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State v. Badgett

Supreme Court of South Carolina
Feb 23, 1911
87 S.C. 543 (S.C. 1911)


February 23, 1911.

Before DeVORE, J., Spartanburg, November, 1909. Affirmed.

Indictment against Tom Badgett for murder of Brezina Suber. Defendant appeals.

Messrs. R.B. Paskay, Stanyarne Wilson and H.K. Osborne, for appellant. No citations.

Solicitor J.C. Otts, contra, cites: Defendant is responsible for a death caused by his negligence: 58 S.C. 218; 92 Am. Dec. 417; Whar. on Hom. sec. 458; 1 Cox C.C. 97; 3 Id. 439; 2 Id. 141; 12 Id. 355; 125 Ill. 584.

February 23, 1911. The opinion of the Court was delivered by

Under an indictment for the murder of Brezina Suber defendant was found guilty of manslaughter and sentenced to ten years at hard labor in the penitentiary.

The testimony tended to show that late in the evening of November 5, 1909, in Spartanburg county defendant went to the house of Kate Hunter with whom her daughter Hattie Drummond lived and met the deceased there. Defendant was intoxicated and had a pistol in his hand, passed the deceased at or near the door, and after entering the house and asking "who is in here," began shooting his pistol, frightening Kate Hunter and her daughter which caused them to flee from the house. Two of the balls from defendant's pistol struck the head of the bed and one struck the wall of the room. The deceased caught defendant by the pistol arm and the fourth shot struck and killed her. Defendant testified: "She grabbed my arm and turned it down and I did not know she was shot until she cried out she was shot." Defendant further testified that he was purposely shooting away from the parties in the house, not intending to shoot anyone, and that if deceased had not grabbed his arm she would not have been shot.

The defendant's third request to charge was as follows: "That the jury must be further satisfied beyond a reasonable doubt that the death was the direct result of the gross negligence of defendant in order to find him guilty of manslaughter for such gross negligence. In order for a result to be a direct result it must have occurred without intervention or act of another party; and if it would not have occurred without such intervention or act of another party, it cannot be said to have been a direct result."

To which the Court responded as follows: "I charge you that, Mr. Foreman and gentleman, and in connection with it this: In order for a result to be a direct result it must have occurred without intervention or act of another party provided that intervention or act of another party was negligence and carelessness in the party that committed the act. I charge you that in connection with this third request here."

Appellant's only exception alleges error in the charge in this: "It is not necessary, in order to exempt the defendant on trial, that the intervention or act of another party should be negligence and carelessness of such party; because he was excusable if such responsible intervening act of the other party was due either to her wilfulness, or to her best effort to avoid an accident, or to her carelessness; and his Honor erred in thus charging in effect that in order for him to be excused she must have been guilty of carelessness."

The charge is not very clear. We are not sure whether the expression "carelessness in the party that committed the act" refers to the party committing the act charged in the indictment or the party committing the act of intervention. But in either view there is no reversible error.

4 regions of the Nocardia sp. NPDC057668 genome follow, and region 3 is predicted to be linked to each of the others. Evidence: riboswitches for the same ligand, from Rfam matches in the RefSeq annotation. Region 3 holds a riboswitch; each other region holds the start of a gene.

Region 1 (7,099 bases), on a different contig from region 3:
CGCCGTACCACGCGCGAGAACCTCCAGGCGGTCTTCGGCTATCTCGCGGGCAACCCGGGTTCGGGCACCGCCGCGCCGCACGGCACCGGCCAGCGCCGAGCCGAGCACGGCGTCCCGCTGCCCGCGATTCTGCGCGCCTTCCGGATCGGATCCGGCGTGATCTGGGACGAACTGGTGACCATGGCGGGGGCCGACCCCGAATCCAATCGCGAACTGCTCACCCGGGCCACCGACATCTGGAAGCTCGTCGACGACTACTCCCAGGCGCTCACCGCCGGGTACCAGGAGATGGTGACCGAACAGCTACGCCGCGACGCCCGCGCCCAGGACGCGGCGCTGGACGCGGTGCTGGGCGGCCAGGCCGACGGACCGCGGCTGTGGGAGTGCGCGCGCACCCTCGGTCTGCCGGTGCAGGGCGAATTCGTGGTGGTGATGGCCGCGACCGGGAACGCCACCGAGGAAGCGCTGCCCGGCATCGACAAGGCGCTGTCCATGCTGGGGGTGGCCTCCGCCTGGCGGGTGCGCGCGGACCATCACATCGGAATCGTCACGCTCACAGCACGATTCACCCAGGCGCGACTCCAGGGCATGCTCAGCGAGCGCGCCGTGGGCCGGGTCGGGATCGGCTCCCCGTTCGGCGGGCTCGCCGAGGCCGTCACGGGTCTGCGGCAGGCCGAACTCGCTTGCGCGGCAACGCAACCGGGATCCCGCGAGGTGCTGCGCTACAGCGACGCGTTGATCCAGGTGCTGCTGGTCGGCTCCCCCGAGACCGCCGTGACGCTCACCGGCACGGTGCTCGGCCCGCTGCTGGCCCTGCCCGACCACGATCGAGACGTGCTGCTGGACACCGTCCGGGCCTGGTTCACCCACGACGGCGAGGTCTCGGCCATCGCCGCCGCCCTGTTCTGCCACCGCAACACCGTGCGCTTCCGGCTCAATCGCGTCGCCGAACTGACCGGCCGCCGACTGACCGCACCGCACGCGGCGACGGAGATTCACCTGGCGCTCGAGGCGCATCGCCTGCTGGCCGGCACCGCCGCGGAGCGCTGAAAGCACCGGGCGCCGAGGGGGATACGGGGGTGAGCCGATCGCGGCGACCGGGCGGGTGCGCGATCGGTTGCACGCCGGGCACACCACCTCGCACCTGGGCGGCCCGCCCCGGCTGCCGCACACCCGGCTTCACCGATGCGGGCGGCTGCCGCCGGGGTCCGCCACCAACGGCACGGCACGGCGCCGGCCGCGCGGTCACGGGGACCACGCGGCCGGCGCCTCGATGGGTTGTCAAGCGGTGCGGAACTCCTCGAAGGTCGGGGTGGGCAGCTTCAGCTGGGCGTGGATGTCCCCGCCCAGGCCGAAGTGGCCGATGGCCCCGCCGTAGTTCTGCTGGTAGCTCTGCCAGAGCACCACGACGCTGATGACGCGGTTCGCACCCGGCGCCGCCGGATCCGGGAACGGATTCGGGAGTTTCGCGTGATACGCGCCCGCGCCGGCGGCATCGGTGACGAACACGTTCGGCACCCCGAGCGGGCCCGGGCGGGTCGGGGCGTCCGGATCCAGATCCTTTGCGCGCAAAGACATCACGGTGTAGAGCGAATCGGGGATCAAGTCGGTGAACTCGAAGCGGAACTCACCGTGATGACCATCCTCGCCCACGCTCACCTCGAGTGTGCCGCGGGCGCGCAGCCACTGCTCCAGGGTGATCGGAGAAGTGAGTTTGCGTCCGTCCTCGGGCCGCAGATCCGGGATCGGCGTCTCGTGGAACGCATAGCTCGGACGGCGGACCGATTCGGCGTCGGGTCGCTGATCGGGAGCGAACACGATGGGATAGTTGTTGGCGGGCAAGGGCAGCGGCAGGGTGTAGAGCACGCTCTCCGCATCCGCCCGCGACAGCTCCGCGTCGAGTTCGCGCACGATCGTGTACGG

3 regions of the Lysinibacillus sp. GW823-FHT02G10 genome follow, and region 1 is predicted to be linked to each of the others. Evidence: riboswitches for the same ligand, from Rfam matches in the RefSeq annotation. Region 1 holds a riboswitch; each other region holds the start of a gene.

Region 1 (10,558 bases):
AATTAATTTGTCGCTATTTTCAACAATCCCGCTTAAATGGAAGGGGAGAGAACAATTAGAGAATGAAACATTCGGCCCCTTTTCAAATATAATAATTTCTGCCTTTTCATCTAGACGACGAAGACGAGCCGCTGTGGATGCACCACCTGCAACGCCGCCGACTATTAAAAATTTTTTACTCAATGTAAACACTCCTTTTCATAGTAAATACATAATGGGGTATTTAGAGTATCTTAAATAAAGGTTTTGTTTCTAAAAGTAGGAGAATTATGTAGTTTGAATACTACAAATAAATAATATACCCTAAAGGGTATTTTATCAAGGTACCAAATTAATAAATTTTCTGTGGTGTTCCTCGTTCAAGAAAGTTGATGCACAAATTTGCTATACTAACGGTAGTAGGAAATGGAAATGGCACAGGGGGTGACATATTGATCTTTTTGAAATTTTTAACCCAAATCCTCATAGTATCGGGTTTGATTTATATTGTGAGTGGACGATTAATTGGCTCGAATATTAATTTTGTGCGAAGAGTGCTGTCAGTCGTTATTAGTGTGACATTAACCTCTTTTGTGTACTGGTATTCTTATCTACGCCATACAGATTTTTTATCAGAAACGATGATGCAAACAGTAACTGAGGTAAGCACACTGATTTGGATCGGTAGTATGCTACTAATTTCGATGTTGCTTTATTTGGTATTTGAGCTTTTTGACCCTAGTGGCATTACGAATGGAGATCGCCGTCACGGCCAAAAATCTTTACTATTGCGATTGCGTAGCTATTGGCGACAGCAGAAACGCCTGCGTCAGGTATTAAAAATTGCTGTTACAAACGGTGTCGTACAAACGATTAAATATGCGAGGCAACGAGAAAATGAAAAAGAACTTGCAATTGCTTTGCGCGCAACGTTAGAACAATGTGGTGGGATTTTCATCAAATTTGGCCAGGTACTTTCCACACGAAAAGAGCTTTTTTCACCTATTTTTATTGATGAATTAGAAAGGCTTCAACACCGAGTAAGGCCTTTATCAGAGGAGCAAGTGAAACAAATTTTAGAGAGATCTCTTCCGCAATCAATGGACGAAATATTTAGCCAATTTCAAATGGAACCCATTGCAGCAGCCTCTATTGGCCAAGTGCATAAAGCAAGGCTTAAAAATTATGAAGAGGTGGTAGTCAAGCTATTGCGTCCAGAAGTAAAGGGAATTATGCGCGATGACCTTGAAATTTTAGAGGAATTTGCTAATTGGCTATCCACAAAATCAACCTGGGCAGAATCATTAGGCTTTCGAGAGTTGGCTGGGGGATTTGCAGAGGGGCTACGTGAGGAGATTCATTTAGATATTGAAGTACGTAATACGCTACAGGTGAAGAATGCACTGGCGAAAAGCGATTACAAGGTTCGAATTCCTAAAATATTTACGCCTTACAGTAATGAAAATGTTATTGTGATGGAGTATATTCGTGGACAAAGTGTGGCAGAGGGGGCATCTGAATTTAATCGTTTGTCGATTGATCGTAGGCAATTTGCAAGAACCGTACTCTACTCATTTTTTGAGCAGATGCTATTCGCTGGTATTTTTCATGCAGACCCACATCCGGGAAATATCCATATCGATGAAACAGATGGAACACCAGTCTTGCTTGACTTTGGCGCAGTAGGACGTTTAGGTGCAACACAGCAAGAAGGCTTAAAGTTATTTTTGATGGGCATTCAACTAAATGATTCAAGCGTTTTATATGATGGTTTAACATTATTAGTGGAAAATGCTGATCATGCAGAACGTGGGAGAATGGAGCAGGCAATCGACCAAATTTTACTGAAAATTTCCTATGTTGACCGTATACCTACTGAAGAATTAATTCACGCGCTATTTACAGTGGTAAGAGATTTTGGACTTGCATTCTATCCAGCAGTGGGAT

The request to charge should have been refused for two reasons: (1) The negligent handling of a loaded gun or pistol causing death is sufficient to support a verdict of manslaughter. State v. Gillian, 66 S.C. 422, 45 S.E. 6; State v. Tucker, 86 S.C. 211; State v. Causer, manuscript decision. (2) Under the charge as requested any act of another intervening without which the result would not have happened would be sufficient to exonerate the defendant although his criminal negligence continued to operate throughout to produce the result. If the intervening acts were not of themselves independent and efficient causes, but were the direct and natural result of the defendant's negligence, or operated in conjunction with defendant's negligence to produce the result, such acts could not operate to prevent the result from being attributed to the primal and continuing negligence of defendant. In modifying the request the Court probably intended to instruct that if the intervening act of another was itself the result of defendant's negligence, there would be no break in the chain of causation originating with defendant's negligence. In no view of the testimony could it be said that the act of the deceased in attempting to prevent the lawless act of the defendant was the independent and efficient cause of her death. Hence, there was no prejudicial error even though the modified charge failed to clear the requested instruction of the error it contained. Barfield v. Coker, 73 S.C. 181, 53 S.E. 170.

Moreover, in response to defendant's first request to charge and in the charge as a whole, the Court instructed the jury clearly that if the deceased's negligence caused her own death the defendant would not be liable, but if the defendant's negligence caused the death of the deceased he would be responsible.

The judgment of the Circuit Court is affirmed.

Summaries of

State v. Badgett

Supreme Court of South Carolina
Feb 23, 1911
87 S.C. 543 (S.C. 1911)
Case details for

State v. Badgett

Case Details

Full title:STATE v. BADGETT

Court:Supreme Court of South Carolina

Date published: Feb 23, 1911


87 S.C. 543 (S.C. 1911)
70 S.E. 301

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